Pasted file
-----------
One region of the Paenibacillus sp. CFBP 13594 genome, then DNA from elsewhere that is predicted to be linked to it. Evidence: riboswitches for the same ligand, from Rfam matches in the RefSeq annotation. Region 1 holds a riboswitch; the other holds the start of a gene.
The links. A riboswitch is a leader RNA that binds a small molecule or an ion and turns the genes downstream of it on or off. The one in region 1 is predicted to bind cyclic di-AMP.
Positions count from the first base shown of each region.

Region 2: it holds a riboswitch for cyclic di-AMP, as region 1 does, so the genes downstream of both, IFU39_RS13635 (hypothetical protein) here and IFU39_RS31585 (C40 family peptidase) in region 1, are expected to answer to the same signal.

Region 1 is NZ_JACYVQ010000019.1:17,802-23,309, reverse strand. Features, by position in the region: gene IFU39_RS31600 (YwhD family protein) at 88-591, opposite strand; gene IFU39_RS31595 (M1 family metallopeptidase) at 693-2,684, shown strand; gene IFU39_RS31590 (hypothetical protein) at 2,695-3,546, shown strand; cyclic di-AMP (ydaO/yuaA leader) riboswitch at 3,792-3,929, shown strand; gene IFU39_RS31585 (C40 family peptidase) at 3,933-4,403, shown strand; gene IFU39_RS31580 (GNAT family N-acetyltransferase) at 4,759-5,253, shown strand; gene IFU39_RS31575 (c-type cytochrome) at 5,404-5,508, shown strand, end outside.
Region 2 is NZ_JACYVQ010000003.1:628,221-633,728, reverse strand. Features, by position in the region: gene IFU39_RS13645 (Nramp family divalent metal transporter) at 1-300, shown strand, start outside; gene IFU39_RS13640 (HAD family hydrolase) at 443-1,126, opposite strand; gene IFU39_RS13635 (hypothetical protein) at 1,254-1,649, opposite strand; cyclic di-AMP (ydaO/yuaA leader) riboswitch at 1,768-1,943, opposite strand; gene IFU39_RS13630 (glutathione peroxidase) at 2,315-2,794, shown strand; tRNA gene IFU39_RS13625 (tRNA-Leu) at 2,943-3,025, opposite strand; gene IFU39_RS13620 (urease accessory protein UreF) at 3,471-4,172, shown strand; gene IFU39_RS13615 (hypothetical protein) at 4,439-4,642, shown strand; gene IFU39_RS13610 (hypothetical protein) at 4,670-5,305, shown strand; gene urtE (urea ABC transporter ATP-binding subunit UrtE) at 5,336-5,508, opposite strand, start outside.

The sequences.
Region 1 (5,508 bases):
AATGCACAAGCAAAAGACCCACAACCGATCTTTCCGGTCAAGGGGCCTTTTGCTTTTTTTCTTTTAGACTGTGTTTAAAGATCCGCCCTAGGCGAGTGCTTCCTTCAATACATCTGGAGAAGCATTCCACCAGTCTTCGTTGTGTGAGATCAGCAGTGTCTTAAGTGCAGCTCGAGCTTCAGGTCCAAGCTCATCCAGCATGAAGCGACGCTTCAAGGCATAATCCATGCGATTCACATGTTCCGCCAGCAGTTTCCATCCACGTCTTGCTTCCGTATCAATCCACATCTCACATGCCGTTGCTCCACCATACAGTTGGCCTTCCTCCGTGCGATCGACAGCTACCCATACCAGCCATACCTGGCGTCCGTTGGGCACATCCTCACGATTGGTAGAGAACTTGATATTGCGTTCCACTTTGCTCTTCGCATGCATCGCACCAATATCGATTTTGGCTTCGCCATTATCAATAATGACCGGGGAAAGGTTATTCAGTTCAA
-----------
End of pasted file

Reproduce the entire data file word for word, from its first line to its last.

One region of the Paenibacillus sp. CFBP 13594 genome, then DNA from elsewhere that is predicted to be linked to it. Evidence: riboswitches for the same ligand, from Rfam matches in the RefSeq annotation. Region 1 holds a riboswitch; the other holds the start of a gene.
The links. A riboswitch is a leader RNA that binds a small molecule or an ion and turns the genes downstream of it on or off. The one in region 1 is predicted to bind cyclic di-AMP.
Positions count from the first base shown of each region.

Region 2: it holds a riboswitch for cyclic di-AMP, as region 1 does, so the genes downstream of both, IFU39_RS13635 (hypothetical protein) here and IFU39_RS31585 (C40 family peptidase) in region 1, are expected to answer to the same signal.

Region 1 is NZ_JACYVQ010000019.1:17,802-23,309, reverse strand. Features, by position in the region: gene IFU39_RS31600 (YwhD family protein) at 88-591, opposite strand; gene IFU39_RS31595 (M1 family metallopeptidase) at 693-2,684, shown strand; gene IFU39_RS31590 (hypothetical protein) at 2,695-3,546, shown strand; cyclic di-AMP (ydaO/yuaA leader) riboswitch at 3,792-3,929, shown strand; gene IFU39_RS31585 (C40 family peptidase) at 3,933-4,403, shown strand; gene IFU39_RS31580 (GNAT family N-acetyltransferase) at 4,759-5,253, shown strand; gene IFU39_RS31575 (c-type cytochrome) at 5,404-5,508, shown strand, end outside.
Region 2 is NZ_JACYVQ010000003.1:628,221-633,728, reverse strand. Features, by position in the region: gene IFU39_RS13645 (Nramp family divalent metal transporter) at 1-300, shown strand, start outside; gene IFU39_RS13640 (HAD family hydrolase) at 443-1,126, opposite strand; gene IFU39_RS13635 (hypothetical protein) at 1,254-1,649, opposite strand; cyclic di-AMP (ydaO/yuaA leader) riboswitch at 1,768-1,943, opposite strand; gene IFU39_RS13630 (glutathione peroxidase) at 2,315-2,794, shown strand; tRNA gene IFU39_RS13625 (tRNA-Leu) at 2,943-3,025, opposite strand; gene IFU39_RS13620 (urease accessory protein UreF) at 3,471-4,172, shown strand; gene IFU39_RS13615 (hypothetical protein) at 4,439-4,642, shown strand; gene IFU39_RS13610 (hypothetical protein) at 4,670-5,305, shown strand; gene urtE (urea ABC transporter ATP-binding subunit UrtE) at 5,336-5,508, opposite strand, start outside.

The sequences.
Region 1 (5,508 bases):
AATGCACAAGCAAAAGACCCACAACCGATCTTTCCGGTCAAGGGGCCTTTTGCTTTTTTTCTTTTAGACTGTGTTTAAAGATCCGCCCTAGGCGAGTGCTTCCTTCAATACATCTGGAGAAGCATTCCACCAGTCTTCGTTGTGTGAGATCAGCAGTGTCTTAAGTGCAGCTCGAGCTTCAGGTCCAAGCTCATCCAGCATGAAGCGACGCTTCAAGGCATAATCCATGCGATTCACATGTTCCGCCAGCAGTTTCCATCCACGTCTTGCTTCCGTATCAATCCACATCTCACATGCCGTTGCTCCACCATACAGTTGGCCTTCCTCCGTGCGATCGACAGCTACCCATACCAGCCATACCTGGCGTCCGTTGGGCACATCCTCACGATTGGTAGAGAACTTGATATTGCGTTCCACTTTGCTCTTCGCATGCATCGCACCAATATCGATTTTGGCTTCGCCATTATCAATAATGACCGGGGAAAGGTTATTCAGTTCAA